Home made caldera clone for a stanley pot

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churro
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Re: Home made caldera clone for a stanley pot

Postby churro » Fri Mar 27, 2015 5:11 pm

My grandfather used to say that good firewood should warm you three times- once when you cut it, once when you split it and once when you burn it.

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zelph
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Re: Home made caldera clone for a stanley pot

Postby zelph » Sat Mar 28, 2015 9:41 am

Yes, he is correct :D I think of that every time I cut wood and sit in the living room next to my wood burner.

Carrying it into the house adds another time of warming.
"Nothing Ventured Nothing Gained" stove store = http://www.woodgaz-stove.com/

churro
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Re: Home made caldera clone for a stanley pot

Postby churro » Sat Mar 28, 2015 1:33 pm

So I tried out this rig this morning making coffee. This time I used denatured alcohol that I get free from the re-use program at the landfill. Previously I'd been using Heet (yellow). The heet had burned very cleanly, but not too hot. Boiled 20-24 oz water in 14-16 minutes with 20 cc fuel (I never measured water temps). This morning I boiled 24 oz in 11 minutes with 20 cc denatured alcohol. I could tell it was burning hotter by feeling the cone and by the fact that it slightly discolored the windscreen and the bottom edge of the pot.

I also discovered that my pot cozy fits my stainless steel french press- bonus.

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zelph
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Re: Home made caldera clone for a stanley pot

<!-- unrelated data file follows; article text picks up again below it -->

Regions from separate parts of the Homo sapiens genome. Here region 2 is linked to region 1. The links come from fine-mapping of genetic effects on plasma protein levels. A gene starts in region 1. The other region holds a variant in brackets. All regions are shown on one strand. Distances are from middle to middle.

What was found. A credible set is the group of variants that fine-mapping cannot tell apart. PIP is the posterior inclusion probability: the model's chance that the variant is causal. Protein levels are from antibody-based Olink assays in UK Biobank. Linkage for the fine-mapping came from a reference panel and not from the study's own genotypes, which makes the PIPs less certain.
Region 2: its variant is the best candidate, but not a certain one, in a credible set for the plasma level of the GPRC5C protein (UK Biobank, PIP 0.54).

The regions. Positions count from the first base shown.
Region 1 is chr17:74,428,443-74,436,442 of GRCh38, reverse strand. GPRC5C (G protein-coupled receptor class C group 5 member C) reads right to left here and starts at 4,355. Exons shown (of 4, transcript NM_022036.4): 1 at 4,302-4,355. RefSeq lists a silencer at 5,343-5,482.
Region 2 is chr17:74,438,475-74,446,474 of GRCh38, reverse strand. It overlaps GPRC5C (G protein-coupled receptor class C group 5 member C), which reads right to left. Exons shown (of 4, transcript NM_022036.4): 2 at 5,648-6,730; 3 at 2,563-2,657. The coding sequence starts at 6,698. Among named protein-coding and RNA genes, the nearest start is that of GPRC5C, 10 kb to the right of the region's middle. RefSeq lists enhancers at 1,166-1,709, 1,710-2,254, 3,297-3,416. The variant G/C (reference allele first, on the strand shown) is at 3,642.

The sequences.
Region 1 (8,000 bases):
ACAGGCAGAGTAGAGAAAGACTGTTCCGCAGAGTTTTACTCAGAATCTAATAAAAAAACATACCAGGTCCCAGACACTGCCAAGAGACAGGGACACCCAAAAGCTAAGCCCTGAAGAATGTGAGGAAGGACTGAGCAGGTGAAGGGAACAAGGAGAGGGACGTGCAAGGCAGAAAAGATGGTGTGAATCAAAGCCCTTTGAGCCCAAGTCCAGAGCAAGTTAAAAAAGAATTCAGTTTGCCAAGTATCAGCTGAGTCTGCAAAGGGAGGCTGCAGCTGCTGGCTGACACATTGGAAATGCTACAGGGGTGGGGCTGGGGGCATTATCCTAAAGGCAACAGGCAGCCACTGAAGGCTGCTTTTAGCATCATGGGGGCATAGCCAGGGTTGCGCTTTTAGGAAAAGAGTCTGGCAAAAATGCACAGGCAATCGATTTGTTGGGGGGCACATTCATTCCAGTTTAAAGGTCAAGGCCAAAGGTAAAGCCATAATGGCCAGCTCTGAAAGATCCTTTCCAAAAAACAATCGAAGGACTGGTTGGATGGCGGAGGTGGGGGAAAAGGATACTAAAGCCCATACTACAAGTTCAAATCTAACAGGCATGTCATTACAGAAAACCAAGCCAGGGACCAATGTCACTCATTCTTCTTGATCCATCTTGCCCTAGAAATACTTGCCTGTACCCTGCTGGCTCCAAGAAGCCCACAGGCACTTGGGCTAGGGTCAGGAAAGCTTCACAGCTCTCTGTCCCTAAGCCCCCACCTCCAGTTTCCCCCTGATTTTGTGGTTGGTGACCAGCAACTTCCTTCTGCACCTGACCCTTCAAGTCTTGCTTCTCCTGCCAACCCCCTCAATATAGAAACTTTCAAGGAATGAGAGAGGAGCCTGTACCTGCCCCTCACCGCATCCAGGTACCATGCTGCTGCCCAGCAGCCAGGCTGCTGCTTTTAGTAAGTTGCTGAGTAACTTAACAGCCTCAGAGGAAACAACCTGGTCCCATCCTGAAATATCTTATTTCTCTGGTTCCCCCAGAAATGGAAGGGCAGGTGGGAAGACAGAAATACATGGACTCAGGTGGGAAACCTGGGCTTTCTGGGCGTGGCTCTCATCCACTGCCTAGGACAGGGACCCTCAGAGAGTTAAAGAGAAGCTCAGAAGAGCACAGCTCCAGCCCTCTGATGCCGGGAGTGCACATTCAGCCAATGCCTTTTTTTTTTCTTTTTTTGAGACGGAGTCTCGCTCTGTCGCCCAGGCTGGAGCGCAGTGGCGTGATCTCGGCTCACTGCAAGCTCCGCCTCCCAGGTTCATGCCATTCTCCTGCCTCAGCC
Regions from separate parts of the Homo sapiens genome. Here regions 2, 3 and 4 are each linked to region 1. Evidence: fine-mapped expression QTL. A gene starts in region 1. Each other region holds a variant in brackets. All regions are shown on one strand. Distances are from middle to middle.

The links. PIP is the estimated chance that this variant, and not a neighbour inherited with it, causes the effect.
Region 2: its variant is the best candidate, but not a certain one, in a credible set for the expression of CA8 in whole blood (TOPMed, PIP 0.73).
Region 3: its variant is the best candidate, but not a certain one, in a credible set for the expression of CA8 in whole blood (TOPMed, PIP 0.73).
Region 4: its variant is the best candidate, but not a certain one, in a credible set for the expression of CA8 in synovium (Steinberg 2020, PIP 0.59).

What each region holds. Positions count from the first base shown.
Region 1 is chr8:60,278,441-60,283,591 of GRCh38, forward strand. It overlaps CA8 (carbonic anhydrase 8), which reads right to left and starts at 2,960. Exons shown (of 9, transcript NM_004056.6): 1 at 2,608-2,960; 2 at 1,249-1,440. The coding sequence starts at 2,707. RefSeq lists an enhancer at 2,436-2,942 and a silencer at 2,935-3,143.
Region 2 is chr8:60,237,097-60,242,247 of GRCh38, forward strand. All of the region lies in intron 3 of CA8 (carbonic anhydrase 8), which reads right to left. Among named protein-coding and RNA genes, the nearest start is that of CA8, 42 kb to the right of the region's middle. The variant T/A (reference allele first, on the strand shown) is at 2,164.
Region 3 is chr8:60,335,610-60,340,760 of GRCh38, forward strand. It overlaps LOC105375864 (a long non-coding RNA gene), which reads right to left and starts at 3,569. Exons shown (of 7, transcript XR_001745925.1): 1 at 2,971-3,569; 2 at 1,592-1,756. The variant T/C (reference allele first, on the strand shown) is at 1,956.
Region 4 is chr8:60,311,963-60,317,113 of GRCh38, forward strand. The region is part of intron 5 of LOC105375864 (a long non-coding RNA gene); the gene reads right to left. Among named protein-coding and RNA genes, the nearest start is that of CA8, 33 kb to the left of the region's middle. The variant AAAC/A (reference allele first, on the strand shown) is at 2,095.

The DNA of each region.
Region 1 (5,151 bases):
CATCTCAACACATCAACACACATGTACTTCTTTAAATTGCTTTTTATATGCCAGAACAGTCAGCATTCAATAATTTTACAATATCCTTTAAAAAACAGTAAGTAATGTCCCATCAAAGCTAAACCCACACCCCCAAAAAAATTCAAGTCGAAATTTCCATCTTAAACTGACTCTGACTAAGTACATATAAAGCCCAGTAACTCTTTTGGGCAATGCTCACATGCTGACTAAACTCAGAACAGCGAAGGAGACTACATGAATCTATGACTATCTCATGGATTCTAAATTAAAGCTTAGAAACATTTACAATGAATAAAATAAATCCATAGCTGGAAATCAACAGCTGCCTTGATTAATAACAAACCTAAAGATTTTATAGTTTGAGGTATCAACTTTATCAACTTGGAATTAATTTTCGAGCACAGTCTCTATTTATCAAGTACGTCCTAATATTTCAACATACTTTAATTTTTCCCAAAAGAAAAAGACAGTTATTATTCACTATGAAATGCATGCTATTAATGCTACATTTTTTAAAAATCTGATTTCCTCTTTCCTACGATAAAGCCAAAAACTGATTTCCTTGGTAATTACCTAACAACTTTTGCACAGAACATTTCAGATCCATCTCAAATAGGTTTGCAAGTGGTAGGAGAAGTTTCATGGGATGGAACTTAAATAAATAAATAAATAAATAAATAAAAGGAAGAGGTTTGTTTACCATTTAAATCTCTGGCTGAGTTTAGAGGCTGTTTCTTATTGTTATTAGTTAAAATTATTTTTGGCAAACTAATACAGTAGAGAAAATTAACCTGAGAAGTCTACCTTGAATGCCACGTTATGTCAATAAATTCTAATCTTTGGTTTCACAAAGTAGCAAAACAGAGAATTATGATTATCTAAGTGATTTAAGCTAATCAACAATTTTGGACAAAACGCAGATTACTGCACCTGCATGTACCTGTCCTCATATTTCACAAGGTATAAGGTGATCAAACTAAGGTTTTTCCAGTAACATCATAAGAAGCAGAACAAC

Postby zelph » Sat Mar 28, 2015 10:19 pm

Yes, denatured has more power. Down side is it has more smell than HEET. The price is right at the landfill :D

Your cone is working perfect. Those boils with 20ml is right where you want it. It worked out perfect for a stainless steel pot of that shape. Go out and buy a lottery ticket...you're on a roll :mrgreen:
"Nothing Ventured Nothing Gained" stove store = http://www.woodgaz-stove.com/

churro
Posts: 208
Joined: Tue Feb 17, 2015 12:00 pm

Re: Home made caldera clone for a stanley pot

Postby churro » Sun Mar 29, 2015 1:20 am

zelph wrote:Yes, denatured has more power. Down side is it has more smell than HEET. The price is right at the landfill :D

Your cone is working perfect. Those boils with 20ml is right where you want it. It worked out perfect for a stainless steel pot of that shape. Go out and buy a lottery ticket...you're on a roll :mrgreen:

Afraid my streak is busted. We went out for the first time since my son was born- charity thing with lots of raffles and such. Came home $120 lighter and no prizes. Gambling's never been my strong suit. Good news is all the money goes to preserving habitat for wildlife- I can live with that.

So, a better pot would be aluminum or titanium, and I am guessing a wider, shorter shape? I might have to hit the thrift stores soon and see what I can find... maybe K mart, too...

churro
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Re: Home made caldera clone for a stanley pot

Postby churro » Sun Mar 29, 2015 4:41 pm

Found a k-mart grease pot and several stainless jobs at the thrift store. Let the fiddling commence.

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zelph
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Re: Home made caldera clone for a stanley pot

Postby zelph » Sun Mar 29, 2015 6:32 pm

The Kmart grease is my first choice, goto pot for 4 cups of water. Second choice is the 4 cup Conquistador pot used in conjunction with a caldera cone/clone.

I've purchased only one lottery ticket in my life. I'm better off ;)

Your money went to a good cause, protecting habitat is a great cause. Wetlands especially need to be protected.
"Nothing Ventured Nothing Gained" stove store = http://www.woodgaz-stove.com/

churro